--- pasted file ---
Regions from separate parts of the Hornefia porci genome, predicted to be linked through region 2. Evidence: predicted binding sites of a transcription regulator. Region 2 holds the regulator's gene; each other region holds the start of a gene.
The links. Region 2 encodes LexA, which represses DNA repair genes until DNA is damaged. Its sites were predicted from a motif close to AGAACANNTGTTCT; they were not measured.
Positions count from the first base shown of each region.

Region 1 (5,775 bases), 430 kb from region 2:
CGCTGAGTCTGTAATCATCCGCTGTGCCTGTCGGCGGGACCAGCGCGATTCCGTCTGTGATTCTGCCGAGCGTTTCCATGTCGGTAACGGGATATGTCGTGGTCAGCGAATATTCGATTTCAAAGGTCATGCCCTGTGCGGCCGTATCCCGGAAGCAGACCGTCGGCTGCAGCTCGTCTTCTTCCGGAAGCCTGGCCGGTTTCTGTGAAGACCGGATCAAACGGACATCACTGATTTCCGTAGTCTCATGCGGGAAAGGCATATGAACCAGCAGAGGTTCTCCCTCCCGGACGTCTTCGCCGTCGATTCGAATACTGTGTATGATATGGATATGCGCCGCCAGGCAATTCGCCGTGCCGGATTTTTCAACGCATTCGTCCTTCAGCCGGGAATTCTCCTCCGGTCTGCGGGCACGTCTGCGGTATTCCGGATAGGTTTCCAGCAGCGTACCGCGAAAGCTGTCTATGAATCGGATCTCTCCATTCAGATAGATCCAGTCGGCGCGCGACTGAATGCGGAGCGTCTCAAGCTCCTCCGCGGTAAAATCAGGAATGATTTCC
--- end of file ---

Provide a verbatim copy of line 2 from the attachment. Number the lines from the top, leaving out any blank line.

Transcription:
The links. Region 2 encodes LexA, which represses DNA repair genes until DNA is damaged. Its sites were predicted from a motif close to AGAACANNTGTTCT; they were not measured.